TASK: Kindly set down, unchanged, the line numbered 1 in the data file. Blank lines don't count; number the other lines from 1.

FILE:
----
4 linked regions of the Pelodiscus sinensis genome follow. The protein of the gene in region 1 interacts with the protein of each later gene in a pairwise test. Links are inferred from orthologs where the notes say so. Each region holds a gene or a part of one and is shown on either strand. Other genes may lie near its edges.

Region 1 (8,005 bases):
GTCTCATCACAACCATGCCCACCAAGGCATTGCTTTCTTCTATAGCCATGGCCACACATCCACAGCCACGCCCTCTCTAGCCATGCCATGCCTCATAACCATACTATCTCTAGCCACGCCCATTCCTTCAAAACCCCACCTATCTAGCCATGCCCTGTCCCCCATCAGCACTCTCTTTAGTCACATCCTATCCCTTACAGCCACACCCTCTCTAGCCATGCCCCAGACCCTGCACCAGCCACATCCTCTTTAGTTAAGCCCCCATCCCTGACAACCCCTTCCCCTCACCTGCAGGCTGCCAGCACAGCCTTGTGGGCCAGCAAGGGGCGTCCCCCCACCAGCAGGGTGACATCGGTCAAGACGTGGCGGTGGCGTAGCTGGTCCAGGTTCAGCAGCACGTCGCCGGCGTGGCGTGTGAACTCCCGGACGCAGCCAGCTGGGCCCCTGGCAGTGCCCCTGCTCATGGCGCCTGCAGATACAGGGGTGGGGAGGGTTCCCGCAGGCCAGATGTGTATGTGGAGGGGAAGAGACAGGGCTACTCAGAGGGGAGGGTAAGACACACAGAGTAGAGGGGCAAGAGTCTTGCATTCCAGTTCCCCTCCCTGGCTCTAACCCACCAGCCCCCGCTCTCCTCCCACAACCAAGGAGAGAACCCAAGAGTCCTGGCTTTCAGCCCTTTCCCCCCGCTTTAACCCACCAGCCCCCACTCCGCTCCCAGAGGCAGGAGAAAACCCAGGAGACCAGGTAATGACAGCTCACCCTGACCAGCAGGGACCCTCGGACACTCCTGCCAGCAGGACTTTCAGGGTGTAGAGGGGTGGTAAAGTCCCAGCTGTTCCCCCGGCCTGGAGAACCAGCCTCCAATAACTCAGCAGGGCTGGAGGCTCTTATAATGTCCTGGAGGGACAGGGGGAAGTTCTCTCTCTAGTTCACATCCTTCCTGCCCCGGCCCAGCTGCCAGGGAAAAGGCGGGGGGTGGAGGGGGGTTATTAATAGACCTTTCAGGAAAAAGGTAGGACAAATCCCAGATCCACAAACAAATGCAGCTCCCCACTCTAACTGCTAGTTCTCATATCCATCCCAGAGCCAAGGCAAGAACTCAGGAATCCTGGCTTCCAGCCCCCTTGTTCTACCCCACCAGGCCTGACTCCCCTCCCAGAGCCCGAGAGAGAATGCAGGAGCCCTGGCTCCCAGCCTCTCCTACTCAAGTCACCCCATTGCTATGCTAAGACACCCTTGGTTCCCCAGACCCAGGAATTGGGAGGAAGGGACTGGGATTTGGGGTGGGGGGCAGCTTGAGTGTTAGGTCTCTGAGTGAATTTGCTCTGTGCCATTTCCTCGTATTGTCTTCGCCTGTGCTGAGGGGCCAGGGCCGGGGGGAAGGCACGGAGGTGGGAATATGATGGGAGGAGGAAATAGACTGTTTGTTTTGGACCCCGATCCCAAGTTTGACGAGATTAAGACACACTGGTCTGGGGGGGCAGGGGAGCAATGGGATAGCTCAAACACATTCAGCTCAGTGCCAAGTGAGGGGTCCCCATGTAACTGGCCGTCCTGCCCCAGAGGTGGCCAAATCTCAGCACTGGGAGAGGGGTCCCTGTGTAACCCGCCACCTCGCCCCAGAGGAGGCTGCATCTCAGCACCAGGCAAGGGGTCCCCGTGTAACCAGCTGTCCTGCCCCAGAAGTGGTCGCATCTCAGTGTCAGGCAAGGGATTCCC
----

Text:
4 linked regions of the Pelodiscus sinensis genome follow. The protein of the gene in region 1 interacts with the protein of each later gene in a pairwise test. Links are inferred from orthologs where the notes say so. Each region holds a gene or a part of one and is shown on either strand. Other genes may lie near its edges.